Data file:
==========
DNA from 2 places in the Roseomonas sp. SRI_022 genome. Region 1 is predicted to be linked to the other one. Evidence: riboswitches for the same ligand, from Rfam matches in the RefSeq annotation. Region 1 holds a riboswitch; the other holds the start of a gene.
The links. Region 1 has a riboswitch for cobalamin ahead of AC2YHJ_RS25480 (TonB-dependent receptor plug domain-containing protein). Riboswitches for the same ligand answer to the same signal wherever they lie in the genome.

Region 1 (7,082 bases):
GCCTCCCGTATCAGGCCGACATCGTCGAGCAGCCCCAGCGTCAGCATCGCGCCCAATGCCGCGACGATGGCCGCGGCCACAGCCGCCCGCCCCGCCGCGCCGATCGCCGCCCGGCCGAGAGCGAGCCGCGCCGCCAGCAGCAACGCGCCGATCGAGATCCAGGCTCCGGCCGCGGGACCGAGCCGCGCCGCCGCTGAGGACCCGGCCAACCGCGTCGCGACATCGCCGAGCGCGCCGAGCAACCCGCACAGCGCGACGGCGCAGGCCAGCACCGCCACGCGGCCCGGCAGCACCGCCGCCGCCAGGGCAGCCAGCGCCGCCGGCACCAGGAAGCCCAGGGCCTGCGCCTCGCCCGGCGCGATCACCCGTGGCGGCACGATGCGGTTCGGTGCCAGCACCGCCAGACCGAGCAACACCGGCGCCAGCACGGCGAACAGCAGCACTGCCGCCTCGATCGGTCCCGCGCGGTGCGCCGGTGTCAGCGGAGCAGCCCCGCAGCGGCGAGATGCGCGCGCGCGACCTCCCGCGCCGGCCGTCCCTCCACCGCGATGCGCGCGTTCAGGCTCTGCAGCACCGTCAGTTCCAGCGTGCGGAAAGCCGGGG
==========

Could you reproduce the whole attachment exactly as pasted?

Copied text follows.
DNA from 2 places in the Roseomonas sp. SRI_022 genome. Region 1 is predicted to be linked to the other one. Evidence: riboswitches for the same ligand, from Rfam matches in the RefSeq annotation. Region 1 holds a riboswitch; the other holds the start of a gene.
The links. Region 1 has a riboswitch for cobalamin ahead of AC2YHJ_RS25480 (TonB-dependent receptor plug domain-containing protein). Riboswitches for the same ligand answer to the same signal wherever they lie in the genome.

Region 1 (7,082 bases):
GCCTCCCGTATCAGGCCGACATCGTCGAGCAGCCCCAGCGTCAGCATCGCGCCCAATGCCGCGACGATGGCCGCGGCCACAGCCGCCCGCCCCGCCGCGCCGATCGCCGCCCGGCCGAGAGCGAGCCGCGCCGCCAGCAGCAACGCGCCGATCGAGATCCAGGCTCCGGCCGCGGGACCGAGCCGCGCCGCCGCTGAGGACCCGGCCAACCGCGTCGCGACATCGCCGAGCGCGCCGAGCAACCCGCACAGCGCGACGGCGCAGGCCAGCACCGCCACGCGGCCCGGCAGCACCGCCGCCGCCAGGGCAGCCAGCGCCGCCGGCACCAGGAAGCCCAGGGCCTGCGCCTCGCCCGGCGCGATCACCCGTGGCGGCACGATGCGGTTCGGTGCCAGCACCGCCAGACCGAGCAACACCGGCGCCAGCACGGCGAACAGCAGCACTGCCGCCTCGATCGGTCCCGCGCGGTGCGCCGGTGTCAGCGGAGCAGCCCCGCAGCGGCGAGATGCGCGCGCGCGACCTCCCGCGCCGGCCGTCCCTCCACCGCGATGCGCGCGTTCAGGCTCTGCAGCACCGTCAGTTCCAGCGTGCGGAAAGCCGGGG